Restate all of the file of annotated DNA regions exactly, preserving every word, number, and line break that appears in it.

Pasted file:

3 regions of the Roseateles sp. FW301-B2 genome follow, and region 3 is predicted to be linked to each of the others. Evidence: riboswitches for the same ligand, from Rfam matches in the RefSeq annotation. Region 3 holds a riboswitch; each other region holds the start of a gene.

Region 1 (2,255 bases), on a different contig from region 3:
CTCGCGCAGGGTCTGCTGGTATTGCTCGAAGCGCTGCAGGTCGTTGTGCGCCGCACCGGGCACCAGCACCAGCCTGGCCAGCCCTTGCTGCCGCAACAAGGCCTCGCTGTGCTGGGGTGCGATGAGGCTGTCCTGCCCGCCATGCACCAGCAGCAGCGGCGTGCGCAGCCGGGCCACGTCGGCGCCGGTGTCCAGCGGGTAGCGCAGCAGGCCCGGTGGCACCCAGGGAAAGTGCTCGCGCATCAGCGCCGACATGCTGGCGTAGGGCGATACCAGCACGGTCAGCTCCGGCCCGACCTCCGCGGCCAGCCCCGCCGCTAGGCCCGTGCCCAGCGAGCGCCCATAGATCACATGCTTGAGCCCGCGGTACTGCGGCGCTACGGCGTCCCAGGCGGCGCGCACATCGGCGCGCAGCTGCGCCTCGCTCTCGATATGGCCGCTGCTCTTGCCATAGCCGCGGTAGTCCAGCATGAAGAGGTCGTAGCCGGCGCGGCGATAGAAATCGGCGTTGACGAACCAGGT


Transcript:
3 regions of the Roseateles sp. FW301-B2 genome follow, and region 3 is predicted to be linked to each of the others. Evidence: riboswitches for the same ligand, from Rfam matches in the RefSeq annotation. Region 3 holds a riboswitch; each other region holds the start of a gene.

Region 1 (2,255 bases), on a different contig from region 3:
CTCGCGCAGGGTCTGCTGGTATTGCTCGAAGCGCTGCAGGTCGTTGTGCGCCGCACCGGGCACCAGCACCAGCCTGGCCAGCCCTTGCTGCCGCAACAAGGCCTCGCTGTGCTGGGGTGCGATGAGGCTGTCCTGCCCGCCATGCACCAGCAGCAGCGGCGTGCGCAGCCGGGCCACGTCGGCGCCGGTGTCCAGCGGGTAGCGCAGCAGGCCCGGTGGCACCCAGGGAAAGTGCTCGCGCATCAGCGCCGACATGCTGGCGTAGGGCGATACCAGCACGGTCAGCTCCGGCCCGACCTCCGCGGCCAGCCCCGCCGCTAGGCCCGTGCCCAGCGAGCGCCCATAGATCACATGCTTGAGCCCGCGGTACTGCGGCGCTACGGCGTCCCAGGCGGCGCGCACATCGGCGCGCAGCTGCGCCTCGCTCTCGATATGGCCGCTGCTCTTGCCATAGCCGCGGTAGTCCAGCATGAAGAGGTCGTAGCCGGCGCGGCGATAGAAATCGGCGTTGACGAACCAGGT